Presidents Obama and Bush held nearly identical positions on the territorial issues. It’s difficult to assume that President Trump will turn that stance on its head — it is a position that Washington has held consistently since Resolution 242 and the 1969 Rogers Plan that included minor territorial adjustments. From the American standpoint, the two-state formula based on 1967 lines is the only solution that can prevent a one-state apartheid model (the main part of Kerry’s speech) and which can bring about peace accords between Israel and the Arab world (the Arab Peace Initiative). Secretary Kerry indicated that there can be no regional peace accords made by taking shortcuts and bypassing the creation of an independent Palestine.

Security Council Resolution 2334 is territorial by nature, and it fits the United States’ approach to territorial matters in the Israeli-Palestinian conflict. It represents the basic American stance with regards to territory and borders. It is because of that alignment that the United States allowed it to pass.

There are also operative aspects. The new Security Council resolution also links itself to the Paris Peace Conference, which according to its mandate adopted in June 2016 is meant to “fully [end] the Israeli occupation that began in 1967.” Along with Kerry’s parameters speech, Resolution 2334 is meant to serve as an outline and platform for the Paris Conference, which is meant to reconvene on January 15, 2017, in order to advance the French initiative.

The obligation to report back to the UN secretary general about the settlements and to issue progress reports every three months (paragraph 12 of Resolution 2334) will ensure that the matter doesn’t drop off the global agenda. Likewise, we can expect the innovative use of technology to monitor settlement growth. Instead of maps by Peace Now, you can expect satellite imagery to be used. The difference in impact will be huge.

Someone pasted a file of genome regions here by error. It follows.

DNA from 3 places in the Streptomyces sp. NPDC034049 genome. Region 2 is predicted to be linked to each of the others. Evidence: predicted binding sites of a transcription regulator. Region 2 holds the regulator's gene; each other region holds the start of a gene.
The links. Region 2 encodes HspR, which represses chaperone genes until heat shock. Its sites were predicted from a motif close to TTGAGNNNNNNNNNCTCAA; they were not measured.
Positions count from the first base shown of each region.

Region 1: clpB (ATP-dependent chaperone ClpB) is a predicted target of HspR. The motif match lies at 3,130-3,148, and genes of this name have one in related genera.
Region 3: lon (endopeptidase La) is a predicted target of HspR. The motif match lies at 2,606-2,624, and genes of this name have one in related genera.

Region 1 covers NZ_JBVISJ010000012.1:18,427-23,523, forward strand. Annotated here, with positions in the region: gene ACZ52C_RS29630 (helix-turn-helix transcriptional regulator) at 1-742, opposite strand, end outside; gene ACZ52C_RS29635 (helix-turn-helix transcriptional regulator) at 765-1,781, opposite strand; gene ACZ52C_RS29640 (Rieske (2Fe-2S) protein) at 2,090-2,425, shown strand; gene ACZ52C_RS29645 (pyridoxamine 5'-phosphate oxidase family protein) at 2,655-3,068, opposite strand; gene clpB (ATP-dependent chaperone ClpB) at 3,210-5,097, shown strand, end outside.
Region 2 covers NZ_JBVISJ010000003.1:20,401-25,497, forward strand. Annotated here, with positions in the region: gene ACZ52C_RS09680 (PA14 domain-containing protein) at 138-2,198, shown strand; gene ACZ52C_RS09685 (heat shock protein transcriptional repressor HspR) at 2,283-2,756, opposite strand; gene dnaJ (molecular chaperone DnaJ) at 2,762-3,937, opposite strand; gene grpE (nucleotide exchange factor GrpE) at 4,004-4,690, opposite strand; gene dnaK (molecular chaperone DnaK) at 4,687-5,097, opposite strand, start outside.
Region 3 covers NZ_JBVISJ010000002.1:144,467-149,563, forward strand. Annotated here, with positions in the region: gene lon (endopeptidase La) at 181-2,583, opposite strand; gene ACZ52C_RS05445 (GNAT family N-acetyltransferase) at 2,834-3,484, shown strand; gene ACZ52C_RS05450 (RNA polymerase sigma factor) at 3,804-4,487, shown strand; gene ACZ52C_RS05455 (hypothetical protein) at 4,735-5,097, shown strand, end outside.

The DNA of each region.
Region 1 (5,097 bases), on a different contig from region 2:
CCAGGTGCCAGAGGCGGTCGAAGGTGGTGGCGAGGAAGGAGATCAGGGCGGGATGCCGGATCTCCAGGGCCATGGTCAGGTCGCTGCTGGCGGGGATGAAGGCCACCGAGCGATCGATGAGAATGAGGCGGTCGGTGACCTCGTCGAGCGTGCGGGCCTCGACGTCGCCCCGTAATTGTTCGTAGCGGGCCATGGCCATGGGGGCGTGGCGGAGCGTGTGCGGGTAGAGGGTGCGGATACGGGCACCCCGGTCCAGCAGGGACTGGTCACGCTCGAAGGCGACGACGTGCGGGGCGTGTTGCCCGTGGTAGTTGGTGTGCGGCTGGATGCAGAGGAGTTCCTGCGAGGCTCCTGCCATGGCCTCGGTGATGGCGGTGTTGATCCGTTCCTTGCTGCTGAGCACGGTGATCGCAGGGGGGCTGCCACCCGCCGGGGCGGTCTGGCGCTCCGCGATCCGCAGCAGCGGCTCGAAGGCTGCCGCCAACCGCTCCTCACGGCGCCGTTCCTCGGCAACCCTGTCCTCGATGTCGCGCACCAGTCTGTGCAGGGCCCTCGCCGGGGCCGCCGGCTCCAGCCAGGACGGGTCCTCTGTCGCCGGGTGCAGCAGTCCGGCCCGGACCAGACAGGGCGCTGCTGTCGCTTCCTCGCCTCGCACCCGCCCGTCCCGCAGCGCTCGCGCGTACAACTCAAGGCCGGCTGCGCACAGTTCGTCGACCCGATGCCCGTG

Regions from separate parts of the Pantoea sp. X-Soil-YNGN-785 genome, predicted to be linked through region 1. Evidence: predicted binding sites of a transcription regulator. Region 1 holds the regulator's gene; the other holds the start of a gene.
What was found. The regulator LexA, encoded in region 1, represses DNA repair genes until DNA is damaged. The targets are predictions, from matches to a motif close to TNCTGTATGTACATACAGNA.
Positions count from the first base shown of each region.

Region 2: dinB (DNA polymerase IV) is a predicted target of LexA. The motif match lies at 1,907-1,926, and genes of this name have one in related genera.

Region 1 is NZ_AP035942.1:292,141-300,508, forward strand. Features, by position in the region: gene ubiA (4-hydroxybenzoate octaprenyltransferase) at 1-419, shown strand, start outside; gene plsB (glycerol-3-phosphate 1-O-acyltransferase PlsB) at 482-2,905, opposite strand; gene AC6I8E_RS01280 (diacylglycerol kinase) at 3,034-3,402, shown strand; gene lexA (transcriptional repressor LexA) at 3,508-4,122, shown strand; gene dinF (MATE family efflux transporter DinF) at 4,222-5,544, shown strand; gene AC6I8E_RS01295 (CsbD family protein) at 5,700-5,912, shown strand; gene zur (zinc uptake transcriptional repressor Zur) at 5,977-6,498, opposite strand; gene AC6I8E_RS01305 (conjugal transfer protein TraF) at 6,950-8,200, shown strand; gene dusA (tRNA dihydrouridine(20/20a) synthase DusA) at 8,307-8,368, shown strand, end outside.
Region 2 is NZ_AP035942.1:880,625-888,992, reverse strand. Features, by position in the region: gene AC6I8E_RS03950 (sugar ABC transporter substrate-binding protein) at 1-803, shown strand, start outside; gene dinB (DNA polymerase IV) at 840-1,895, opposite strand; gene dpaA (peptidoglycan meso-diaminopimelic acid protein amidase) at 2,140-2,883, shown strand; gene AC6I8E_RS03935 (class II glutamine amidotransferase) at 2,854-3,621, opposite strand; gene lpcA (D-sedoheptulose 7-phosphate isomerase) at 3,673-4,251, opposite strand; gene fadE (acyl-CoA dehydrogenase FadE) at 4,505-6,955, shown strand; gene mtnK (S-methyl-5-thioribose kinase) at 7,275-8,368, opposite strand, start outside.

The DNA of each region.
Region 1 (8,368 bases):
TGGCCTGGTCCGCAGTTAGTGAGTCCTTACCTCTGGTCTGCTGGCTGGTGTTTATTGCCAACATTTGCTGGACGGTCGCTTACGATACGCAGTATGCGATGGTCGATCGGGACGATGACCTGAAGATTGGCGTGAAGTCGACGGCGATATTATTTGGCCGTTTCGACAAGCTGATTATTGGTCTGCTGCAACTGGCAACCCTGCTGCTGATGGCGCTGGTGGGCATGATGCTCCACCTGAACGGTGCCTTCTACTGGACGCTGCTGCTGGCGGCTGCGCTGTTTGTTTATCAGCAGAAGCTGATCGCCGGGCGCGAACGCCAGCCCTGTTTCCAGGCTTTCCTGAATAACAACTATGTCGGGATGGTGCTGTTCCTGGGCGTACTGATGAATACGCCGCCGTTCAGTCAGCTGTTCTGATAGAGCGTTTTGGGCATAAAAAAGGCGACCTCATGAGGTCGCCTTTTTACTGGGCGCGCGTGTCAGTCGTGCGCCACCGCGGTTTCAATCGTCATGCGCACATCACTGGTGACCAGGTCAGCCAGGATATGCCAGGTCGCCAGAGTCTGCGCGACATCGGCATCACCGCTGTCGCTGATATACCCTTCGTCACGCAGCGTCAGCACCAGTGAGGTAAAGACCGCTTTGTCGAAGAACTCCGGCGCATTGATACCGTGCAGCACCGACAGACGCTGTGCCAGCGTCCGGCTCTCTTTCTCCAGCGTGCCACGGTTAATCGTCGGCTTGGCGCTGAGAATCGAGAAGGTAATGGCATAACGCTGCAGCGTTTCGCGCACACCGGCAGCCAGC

UN Security Council Resolution 2334, taken together with Resolution 242, lays out a new paradigm for the world powers’ approach to the question of what are Israel’s borders. The resolution reiterates the international consensus whereby the status quo in the West Bank cannot continue, and demands urgent steps in order to create a situation to enable a two-state solution along pre-1967 lines. Territory is the name of the game. All the other parts of a final status solution stem from it.

Shemuel Meir is a former IDF analyst and associate researcher at the Jaffee Center for Strategic Studies at Tel Aviv University. Today he is an independent researcher on nuclear and strategic issues and author of the “Strategic Discourse” blog, which appears in Haaretz.

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    COMMENTS

    1. Subhana

      Everything you say about the position of the United States government goes out the window in 10 days. You speak about momentous change on the basis of a non-binding resolution passed due to the petulance and pettiness of a coward about to enter a long period of obscurity. Why bother wasting words?

      Reply to Comment
      • Ben

        Everything goes out the window in the right wing’s fantasies but not in reality:

        Increasingly, Supporting Israel No Longer Serves America’s Interests
        Obama’s UN abstention was only the most recent manifestation of ongoing strategic changes that Trump too won’t want or be able to reverse.
        Brent Sasley Jan 07, 2017
        read more: http://www.haaretz.com/opinion/.premium-1.763443

        Reply to Comment
        • Basmala

          Brent Sasley suffers from the same delusion as the author of this piece. He is extrapolating a trend based on a set of circumstances that has a finite and well-known end time. American positions will change in about 10 days. And poof, there goes the trend line.

          Reply to Comment
      • Ben

        “passed due to the petulance and pettiness of a coward”